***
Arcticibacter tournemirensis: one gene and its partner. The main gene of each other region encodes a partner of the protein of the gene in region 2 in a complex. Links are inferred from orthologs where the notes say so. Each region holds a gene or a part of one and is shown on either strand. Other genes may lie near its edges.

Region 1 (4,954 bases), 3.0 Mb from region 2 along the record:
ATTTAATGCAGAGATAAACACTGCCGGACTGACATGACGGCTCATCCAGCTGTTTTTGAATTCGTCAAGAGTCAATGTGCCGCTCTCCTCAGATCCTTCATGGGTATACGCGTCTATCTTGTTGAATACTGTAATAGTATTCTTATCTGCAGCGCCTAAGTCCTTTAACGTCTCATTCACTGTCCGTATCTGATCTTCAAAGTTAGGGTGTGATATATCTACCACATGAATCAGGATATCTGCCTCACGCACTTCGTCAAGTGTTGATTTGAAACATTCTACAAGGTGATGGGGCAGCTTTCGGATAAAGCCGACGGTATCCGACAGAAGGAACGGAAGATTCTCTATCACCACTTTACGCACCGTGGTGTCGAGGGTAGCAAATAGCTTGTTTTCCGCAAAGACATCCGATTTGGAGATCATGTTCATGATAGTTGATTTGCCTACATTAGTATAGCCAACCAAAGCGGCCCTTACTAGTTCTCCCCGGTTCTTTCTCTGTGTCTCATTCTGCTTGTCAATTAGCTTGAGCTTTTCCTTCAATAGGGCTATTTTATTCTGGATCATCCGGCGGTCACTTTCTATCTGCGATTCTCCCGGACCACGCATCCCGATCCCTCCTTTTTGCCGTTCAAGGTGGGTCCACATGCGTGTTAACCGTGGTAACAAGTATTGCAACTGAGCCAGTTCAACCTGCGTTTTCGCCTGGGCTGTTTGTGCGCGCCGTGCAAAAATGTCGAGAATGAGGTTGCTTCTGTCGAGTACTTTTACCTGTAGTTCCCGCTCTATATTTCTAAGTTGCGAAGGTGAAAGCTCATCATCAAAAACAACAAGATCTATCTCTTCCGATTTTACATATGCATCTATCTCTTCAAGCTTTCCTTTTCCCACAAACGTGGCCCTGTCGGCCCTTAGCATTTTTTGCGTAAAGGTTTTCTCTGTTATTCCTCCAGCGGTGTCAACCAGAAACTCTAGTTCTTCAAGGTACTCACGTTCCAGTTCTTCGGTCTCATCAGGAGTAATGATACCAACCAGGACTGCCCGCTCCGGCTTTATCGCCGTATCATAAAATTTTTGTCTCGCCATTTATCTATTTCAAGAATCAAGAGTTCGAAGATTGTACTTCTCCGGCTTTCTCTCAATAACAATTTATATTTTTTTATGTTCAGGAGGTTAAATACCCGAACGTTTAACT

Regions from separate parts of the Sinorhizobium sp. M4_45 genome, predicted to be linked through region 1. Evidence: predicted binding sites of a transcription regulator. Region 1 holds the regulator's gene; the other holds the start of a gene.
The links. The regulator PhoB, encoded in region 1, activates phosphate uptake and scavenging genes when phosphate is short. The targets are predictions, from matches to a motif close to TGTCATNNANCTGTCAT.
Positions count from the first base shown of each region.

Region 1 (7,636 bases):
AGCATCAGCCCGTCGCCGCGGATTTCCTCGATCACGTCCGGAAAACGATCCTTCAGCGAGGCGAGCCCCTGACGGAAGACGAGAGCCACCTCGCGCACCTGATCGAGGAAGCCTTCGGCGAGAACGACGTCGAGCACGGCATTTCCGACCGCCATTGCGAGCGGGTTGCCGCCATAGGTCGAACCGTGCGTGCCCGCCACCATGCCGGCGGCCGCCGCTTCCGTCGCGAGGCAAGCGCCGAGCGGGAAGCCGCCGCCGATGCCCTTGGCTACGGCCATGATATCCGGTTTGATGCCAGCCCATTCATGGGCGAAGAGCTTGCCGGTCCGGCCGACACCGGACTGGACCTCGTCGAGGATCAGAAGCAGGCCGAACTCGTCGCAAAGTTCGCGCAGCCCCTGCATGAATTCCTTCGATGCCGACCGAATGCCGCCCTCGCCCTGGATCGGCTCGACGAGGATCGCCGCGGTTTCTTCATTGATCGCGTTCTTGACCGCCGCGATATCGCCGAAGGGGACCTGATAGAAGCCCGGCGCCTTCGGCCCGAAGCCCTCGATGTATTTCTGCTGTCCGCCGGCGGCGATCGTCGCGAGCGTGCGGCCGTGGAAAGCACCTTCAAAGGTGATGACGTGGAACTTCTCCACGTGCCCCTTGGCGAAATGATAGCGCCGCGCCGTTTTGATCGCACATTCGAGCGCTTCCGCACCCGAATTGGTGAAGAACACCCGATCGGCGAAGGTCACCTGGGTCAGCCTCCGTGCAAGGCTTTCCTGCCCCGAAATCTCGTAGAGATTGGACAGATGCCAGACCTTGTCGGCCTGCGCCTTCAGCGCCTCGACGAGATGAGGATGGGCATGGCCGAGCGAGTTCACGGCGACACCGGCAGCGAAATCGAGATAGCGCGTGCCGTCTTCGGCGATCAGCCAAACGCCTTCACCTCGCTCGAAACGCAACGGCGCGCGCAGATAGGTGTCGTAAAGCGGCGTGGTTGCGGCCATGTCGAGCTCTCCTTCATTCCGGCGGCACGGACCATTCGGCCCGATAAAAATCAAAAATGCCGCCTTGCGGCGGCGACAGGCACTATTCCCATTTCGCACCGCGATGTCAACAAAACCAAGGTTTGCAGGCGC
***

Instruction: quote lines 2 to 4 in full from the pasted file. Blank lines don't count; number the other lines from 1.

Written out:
Region 1 (4,954 bases), 3.0 Mb from region 2 along the record:
ATTTAATGCAGAGATAAACACTGCCGGACTGACATGACGGCTCATCCAGCTGTTTTTGAATTCGTCAAGAGTCAATGTGCCGCTCTCCTCAGATCCTTCATGGGTATACGCGTCTATCTTGTTGAATACTGTAATAGTATTCTTATCTGCAGCGCCTAAGTCCTTTAACGTCTCATTCACTGTCCGTATCTGATCTTCAAAGTTAGGGTGTGATATATCTACCACATGAATCAGGATATCTGCCTCACGCACTTCGTCAAGTGTTGATTTGAAACATTCTACAAGGTGATGGGGCAGCTTTCGGATAAAGCCGACGGTATCCGACAGAAGGAACGGAAGATTCTCTATCACCACTTTACGCACCGTGGTGTCGAGGGTAGCAAATAGCTTGTTTTCCGCAAAGACATCCGATTTGGAGATCATGTTCATGATAGTTGATTTGCCTACATTAGTATAGCCAACCAAAGCGGCCCTTACTAGTTCTCCCCGGTTCTTTCTCTGTGTCTCATTCTGCTTGTCAATTAGCTTGAGCTTTTCCTTCAATAGGGCTATTTTATTCTGGATCATCCGGCGGTCACTTTCTATCTGCGATTCTCCCGGACCACGCATCCCGATCCCTCCTTTTTGCCGTTCAAGGTGGGTCCACATGCGTGTTAACCGTGGTAACAAGTATTGCAACTGAGCCAGTTCAACCTGCGTTTTCGCCTGGGCTGTTTGTGCGCGCCGTGCAAAAATGTCGAGAATGAGGTTGCTTCTGTCGAGTACTTTTACCTGTAGTTCCCGCTCTATATTTCTAAGTTGCGAAGGTGAAAGCTCATCATCAAAAACAACAAGATCTATCTCTTCCGATTTTACATATGCATCTATCTCTTCAAGCTTTCCTTTTCCCACAAACGTGGCCCTGTCGGCCCTTAGCATTTTTTGCGTAAAGGTTTTCTCTGTTATTCCTCCAGCGGTGTCAACCAGAAACTCTAGTTCTTCAAGGTACTCACGTTCCAGTTCTTCGGTCTCATCAGGAGTAATGATACCAACCAGGACTGCCCGCTCCGGCTTTATCGCCGTATCATAAAATTTTTGTCTCGCCATTTATCTATTTCAAGAATCAAGAGTTCGAAGATTGTACTTCTCCGGCTTTCTCTCAATAACAATTTATATTTTTTTATGTTCAGGAGGTTAAATACCCGAACGTTTAACT

Regions from separate parts of the Sinorhizobium sp. M4_45 genome, predicted to be linked through region 1. Evidence: predicted binding sites of a transcription regulator. Region 1 holds the regulator's gene; the other holds the start of a gene.